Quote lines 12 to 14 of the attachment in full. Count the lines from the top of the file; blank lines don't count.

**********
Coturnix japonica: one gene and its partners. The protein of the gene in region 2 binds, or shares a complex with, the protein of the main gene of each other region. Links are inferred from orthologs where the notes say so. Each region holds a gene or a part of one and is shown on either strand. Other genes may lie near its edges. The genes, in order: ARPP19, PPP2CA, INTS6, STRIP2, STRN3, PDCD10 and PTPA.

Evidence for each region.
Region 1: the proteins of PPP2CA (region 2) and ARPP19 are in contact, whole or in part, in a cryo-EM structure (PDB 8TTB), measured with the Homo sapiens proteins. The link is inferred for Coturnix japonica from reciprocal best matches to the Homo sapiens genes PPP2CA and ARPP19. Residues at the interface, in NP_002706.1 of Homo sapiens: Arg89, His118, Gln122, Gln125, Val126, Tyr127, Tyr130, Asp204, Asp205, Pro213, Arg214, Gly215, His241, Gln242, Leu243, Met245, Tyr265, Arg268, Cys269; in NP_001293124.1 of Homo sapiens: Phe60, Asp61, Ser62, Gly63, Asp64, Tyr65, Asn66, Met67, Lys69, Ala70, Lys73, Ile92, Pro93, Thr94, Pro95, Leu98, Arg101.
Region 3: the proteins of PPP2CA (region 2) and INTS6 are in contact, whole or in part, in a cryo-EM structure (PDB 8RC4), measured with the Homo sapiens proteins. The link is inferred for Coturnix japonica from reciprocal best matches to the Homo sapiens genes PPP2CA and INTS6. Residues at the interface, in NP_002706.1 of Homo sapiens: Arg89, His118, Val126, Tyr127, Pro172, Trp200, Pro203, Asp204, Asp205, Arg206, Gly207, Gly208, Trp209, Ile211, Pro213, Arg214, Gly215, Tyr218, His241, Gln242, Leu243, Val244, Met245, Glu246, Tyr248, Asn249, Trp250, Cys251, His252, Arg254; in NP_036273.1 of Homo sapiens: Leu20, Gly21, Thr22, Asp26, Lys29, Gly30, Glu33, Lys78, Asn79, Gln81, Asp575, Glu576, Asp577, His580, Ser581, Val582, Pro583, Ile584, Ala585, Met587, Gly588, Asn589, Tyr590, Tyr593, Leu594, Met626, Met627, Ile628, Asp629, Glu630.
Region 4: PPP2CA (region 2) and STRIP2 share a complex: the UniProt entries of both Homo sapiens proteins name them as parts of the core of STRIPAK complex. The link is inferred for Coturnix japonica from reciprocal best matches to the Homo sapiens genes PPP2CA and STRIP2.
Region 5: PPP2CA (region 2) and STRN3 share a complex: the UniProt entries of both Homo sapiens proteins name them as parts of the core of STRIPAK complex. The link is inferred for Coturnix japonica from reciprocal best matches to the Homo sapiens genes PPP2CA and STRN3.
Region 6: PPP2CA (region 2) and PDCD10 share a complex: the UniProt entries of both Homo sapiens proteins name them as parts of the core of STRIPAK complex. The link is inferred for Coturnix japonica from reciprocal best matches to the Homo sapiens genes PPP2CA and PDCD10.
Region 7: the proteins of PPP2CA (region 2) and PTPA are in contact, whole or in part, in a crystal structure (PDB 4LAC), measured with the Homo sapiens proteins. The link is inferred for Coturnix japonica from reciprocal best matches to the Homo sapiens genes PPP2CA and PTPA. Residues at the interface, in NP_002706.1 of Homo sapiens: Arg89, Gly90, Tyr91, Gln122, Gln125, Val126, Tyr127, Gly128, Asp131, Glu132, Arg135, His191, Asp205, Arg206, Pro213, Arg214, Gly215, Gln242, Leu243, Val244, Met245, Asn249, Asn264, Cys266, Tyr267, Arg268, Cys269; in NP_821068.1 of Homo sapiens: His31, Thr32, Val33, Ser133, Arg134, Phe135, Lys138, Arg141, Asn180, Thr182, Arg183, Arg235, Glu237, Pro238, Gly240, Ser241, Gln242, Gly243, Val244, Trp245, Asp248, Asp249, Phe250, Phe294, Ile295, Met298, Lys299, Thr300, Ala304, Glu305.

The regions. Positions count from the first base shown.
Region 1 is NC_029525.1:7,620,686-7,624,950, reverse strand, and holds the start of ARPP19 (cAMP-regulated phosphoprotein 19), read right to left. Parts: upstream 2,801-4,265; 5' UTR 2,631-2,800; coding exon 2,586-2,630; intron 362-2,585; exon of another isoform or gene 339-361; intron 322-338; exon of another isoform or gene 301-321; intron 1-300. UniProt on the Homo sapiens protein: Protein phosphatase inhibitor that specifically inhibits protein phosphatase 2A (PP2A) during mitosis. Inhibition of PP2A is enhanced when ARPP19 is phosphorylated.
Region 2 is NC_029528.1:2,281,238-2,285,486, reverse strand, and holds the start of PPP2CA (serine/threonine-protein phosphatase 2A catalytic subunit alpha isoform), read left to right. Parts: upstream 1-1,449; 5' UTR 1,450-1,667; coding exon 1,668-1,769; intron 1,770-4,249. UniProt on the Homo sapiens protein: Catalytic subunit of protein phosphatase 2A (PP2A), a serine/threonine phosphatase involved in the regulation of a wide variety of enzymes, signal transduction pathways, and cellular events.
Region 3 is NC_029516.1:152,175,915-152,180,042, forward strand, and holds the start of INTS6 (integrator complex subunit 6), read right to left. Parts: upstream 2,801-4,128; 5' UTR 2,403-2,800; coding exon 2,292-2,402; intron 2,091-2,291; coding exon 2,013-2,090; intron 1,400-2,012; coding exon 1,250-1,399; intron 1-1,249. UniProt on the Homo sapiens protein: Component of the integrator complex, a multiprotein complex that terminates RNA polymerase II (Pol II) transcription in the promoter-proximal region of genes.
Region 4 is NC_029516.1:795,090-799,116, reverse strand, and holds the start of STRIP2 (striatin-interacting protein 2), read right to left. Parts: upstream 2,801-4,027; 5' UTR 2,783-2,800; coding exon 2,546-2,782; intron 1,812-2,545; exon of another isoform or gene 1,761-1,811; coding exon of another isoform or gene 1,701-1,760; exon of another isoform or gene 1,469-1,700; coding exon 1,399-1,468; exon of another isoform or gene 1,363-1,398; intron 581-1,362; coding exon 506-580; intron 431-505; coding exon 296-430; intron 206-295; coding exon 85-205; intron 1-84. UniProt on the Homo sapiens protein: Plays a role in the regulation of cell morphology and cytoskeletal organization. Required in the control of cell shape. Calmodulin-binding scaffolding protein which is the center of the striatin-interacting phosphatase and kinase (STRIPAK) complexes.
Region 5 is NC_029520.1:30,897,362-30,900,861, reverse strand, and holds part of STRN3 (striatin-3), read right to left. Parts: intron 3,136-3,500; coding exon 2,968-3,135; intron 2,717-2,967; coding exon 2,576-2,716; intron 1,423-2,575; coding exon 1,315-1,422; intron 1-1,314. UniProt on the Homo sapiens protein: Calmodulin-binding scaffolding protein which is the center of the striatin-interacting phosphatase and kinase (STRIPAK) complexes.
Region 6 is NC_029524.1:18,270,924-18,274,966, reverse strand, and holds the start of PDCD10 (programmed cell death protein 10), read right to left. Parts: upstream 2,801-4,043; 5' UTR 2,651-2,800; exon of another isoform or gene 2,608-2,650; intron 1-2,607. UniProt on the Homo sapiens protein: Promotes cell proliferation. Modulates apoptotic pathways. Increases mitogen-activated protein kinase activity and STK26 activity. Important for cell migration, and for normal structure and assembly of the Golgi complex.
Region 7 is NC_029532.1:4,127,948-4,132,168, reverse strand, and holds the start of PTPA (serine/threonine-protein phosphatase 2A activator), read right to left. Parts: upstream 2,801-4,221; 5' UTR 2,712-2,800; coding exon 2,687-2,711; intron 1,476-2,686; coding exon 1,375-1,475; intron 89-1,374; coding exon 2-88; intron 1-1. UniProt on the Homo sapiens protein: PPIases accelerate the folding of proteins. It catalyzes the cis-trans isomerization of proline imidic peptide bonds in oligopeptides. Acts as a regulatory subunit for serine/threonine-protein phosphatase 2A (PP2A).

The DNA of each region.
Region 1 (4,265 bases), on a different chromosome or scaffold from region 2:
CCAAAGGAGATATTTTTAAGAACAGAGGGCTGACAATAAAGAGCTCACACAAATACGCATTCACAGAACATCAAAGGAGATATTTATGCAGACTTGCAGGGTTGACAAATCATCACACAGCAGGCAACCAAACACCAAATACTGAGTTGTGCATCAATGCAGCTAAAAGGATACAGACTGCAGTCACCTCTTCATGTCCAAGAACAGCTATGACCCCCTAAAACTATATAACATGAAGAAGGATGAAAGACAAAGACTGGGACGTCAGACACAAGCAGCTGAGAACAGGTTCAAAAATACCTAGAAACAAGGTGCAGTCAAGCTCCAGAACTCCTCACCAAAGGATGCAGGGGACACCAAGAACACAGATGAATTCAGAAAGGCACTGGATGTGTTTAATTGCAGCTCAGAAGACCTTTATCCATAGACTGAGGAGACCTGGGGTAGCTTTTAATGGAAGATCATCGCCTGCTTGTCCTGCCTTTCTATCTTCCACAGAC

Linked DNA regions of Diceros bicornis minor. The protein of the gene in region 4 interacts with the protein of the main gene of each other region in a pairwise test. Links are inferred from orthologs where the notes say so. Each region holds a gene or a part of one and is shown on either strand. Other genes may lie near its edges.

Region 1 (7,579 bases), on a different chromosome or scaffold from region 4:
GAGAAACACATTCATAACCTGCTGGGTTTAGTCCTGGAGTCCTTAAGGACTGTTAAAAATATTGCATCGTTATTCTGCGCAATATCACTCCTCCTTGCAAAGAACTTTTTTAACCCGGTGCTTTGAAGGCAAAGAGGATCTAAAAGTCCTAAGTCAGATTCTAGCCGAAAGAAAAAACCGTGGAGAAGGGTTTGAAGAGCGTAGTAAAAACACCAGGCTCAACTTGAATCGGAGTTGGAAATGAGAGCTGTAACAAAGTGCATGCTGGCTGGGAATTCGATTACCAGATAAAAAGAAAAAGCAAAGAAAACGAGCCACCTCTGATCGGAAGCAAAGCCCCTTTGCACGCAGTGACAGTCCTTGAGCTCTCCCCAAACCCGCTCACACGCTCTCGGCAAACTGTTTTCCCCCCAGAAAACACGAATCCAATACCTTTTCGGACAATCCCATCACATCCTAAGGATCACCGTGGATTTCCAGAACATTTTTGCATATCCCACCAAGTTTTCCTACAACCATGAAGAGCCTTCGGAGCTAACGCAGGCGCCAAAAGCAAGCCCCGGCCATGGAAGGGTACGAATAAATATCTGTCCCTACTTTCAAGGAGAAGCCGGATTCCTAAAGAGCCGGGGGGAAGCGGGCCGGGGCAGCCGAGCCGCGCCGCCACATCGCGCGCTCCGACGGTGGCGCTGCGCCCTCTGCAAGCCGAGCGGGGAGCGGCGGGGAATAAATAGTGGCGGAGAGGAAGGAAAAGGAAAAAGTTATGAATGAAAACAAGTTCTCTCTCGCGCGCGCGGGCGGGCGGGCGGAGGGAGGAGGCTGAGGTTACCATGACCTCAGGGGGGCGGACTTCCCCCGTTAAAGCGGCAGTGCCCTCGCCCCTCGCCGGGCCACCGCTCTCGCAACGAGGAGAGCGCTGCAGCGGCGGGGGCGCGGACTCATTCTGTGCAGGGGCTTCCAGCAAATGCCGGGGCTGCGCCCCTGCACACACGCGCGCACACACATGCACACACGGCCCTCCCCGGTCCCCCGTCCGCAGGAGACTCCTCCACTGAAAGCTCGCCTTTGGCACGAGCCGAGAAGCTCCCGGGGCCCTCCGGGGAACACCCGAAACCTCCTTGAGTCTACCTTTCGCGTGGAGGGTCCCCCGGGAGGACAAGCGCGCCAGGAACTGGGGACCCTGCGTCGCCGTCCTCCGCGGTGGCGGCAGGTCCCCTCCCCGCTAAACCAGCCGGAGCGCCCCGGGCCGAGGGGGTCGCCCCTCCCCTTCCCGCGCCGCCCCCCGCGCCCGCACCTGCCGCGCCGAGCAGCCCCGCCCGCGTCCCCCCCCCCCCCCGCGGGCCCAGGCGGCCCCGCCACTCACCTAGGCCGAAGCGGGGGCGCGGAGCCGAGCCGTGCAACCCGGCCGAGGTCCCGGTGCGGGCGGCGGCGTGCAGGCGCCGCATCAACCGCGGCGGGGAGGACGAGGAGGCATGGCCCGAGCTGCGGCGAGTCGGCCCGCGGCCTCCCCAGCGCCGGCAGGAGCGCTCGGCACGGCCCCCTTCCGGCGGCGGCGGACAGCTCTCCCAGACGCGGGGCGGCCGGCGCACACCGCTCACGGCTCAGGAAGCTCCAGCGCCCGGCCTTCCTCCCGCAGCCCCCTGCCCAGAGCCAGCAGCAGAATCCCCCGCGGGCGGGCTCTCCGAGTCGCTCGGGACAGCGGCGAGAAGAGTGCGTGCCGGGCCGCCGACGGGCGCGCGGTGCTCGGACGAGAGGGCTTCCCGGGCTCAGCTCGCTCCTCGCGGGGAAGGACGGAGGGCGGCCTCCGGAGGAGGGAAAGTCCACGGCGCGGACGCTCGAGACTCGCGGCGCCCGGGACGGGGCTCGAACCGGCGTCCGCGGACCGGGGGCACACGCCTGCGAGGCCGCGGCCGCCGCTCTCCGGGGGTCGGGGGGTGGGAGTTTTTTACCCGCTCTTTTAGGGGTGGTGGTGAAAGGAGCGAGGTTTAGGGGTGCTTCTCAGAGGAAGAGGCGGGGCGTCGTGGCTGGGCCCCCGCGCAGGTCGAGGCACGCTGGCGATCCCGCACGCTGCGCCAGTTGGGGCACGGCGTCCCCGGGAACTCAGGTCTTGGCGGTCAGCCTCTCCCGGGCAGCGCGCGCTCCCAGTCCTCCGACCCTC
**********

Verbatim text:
Region 3 is NC_029516.1:152,175,915-152,180,042, forward strand, and holds the start of INTS6 (integrator complex subunit 6), read right to left. Parts: upstream 2,801-4,128; 5' UTR 2,403-2,800; coding exon 2,292-2,402; intron 2,091-2,291; coding exon 2,013-2,090; intron 1,400-2,012; coding exon 1,250-1,399; intron 1-1,249. UniProt on the Homo sapiens protein: Component of the integrator complex, a multiprotein complex that terminates RNA polymerase II (Pol II) transcription in the promoter-proximal region of genes.
Region 4 is NC_029516.1:795,090-799,116, reverse strand, and holds the start of STRIP2 (striatin-interacting protein 2), read right to left. Parts: upstream 2,801-4,027; 5' UTR 2,783-2,800; coding exon 2,546-2,782; intron 1,812-2,545; exon of another isoform or gene 1,761-1,811; coding exon of another isoform or gene 1,701-1,760; exon of another isoform or gene 1,469-1,700; coding exon 1,399-1,468; exon of another isoform or gene 1,363-1,398; intron 581-1,362; coding exon 506-580; intron 431-505; coding exon 296-430; intron 206-295; coding exon 85-205; intron 1-84. UniProt on the Homo sapiens protein: Plays a role in the regulation of cell morphology and cytoskeletal organization. Required in the control of cell shape. Calmodulin-binding scaffolding protein which is the center of the striatin-interacting phosphatase and kinase (STRIPAK) complexes.
Region 5 is NC_029520.1:30,897,362-30,900,861, reverse strand, and holds part of STRN3 (striatin-3), read right to left. Parts: intron 3,136-3,500; coding exon 2,968-3,135; intron 2,717-2,967; coding exon 2,576-2,716; intron 1,423-2,575; coding exon 1,315-1,422; intron 1-1,314. UniProt on the Homo sapiens protein: Calmodulin-binding scaffolding protein which is the center of the striatin-interacting phosphatase and kinase (STRIPAK) complexes.